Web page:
Gourmet Haus Staudt is at once a German specialty store and beer garden in Redwood City. The building’s exterior is modeled after a German haus, with stark white paint, shuttered windows with planter-filled windowsills, and German floral designs adoring the walls. Once you enter, you’ll be surrounded by shelves of German food, spices, over 100 beers, and products from Haribo, Ricola, and Toblerone. The beer garden in the back offers a selection of 10 German beers on tap, three rotating guest taps, and a food menu of traditional open-faced sandwiches, bratwurst, and laberkase, a Bavarian pork dinner loaf, served with sauerkraut, two eggs, and German potato salad.
This sports bar is dotted with flat-screens and touts a substantial menu of American comfort food, including a baby kale-romaine Caesar and other salads, and snacks like crispy calamari, nachos, a smoked chicken quesadillas, house pizzas, and burgers with gruyere-grilled mushrooms, pulled pork, and house pimento cheese. The drinks menu encompasses a thoughtful list of local craft beers, seasonal cocktails, and notable California wines. Favorite specialty cocktails include a fruity raspberry-jalapeno margarita with agave and a blackberry and sage old-fashioned.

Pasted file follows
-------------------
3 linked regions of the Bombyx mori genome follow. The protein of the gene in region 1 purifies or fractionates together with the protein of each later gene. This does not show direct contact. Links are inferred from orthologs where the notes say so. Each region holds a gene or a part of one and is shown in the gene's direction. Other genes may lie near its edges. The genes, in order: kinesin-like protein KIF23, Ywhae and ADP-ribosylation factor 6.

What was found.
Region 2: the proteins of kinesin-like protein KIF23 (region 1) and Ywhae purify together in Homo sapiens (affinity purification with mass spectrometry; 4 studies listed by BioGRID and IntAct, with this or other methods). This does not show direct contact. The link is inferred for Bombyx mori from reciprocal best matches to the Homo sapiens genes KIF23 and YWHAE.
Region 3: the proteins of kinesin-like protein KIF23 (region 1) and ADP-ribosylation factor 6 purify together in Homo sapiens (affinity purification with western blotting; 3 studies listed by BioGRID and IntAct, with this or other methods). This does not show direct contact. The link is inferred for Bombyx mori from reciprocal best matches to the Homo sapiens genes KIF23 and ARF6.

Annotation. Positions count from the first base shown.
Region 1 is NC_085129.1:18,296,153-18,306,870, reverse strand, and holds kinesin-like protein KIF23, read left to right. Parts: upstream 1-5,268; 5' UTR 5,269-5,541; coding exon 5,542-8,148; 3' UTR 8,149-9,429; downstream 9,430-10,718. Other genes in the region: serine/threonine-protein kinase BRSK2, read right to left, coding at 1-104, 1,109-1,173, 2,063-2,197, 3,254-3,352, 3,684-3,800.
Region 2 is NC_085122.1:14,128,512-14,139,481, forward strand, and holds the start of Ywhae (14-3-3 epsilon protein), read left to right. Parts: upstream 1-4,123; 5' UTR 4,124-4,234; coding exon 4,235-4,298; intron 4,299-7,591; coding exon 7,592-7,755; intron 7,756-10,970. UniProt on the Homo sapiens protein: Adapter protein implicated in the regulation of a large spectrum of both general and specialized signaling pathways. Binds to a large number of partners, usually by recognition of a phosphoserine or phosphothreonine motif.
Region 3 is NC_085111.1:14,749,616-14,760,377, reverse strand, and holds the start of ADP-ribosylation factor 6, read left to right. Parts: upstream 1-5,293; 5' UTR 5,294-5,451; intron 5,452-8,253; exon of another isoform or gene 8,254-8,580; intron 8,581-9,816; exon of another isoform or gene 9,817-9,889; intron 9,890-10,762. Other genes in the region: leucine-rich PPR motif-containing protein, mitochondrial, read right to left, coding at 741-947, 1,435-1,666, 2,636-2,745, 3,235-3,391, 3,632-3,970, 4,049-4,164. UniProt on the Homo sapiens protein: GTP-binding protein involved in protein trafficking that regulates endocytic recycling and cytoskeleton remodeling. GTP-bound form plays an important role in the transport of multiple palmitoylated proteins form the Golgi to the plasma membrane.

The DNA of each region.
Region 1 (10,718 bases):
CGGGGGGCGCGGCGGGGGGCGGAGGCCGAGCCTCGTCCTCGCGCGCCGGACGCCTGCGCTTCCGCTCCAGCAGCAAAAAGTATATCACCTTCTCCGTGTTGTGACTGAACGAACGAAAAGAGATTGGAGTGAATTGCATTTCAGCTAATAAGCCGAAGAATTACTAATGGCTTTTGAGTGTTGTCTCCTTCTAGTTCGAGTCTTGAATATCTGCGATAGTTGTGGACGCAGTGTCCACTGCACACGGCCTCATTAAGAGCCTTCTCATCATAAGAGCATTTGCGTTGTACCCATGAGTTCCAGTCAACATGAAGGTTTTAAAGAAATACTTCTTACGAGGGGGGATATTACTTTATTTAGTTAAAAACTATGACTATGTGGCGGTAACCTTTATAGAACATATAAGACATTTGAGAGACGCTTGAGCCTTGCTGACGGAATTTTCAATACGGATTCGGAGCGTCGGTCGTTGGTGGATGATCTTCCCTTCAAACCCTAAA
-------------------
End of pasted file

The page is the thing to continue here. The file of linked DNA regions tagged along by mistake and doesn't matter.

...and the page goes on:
Topper is a neighborhood dive bar that can be found in South San Francisco, as well-known for its wall of Frisco sports memorabilia as its Topper Stix, which are breadsticks made with handmade dough topped with cheese and garlic butter. In addition to the Stix varieties available (they come in “cinnamonstix,” “berrystix,” “baconstix,” “pepperonistix,” and “tacostix”), other bar fare includes quesadillas, toasted grinders, wings, and a selection of house pizzas and customizable pizzas. While you’re sipping on one of Topper’s inexpensive cocktails, strike up a conversation with a fellow bar-goer; the place is teeming with regulars.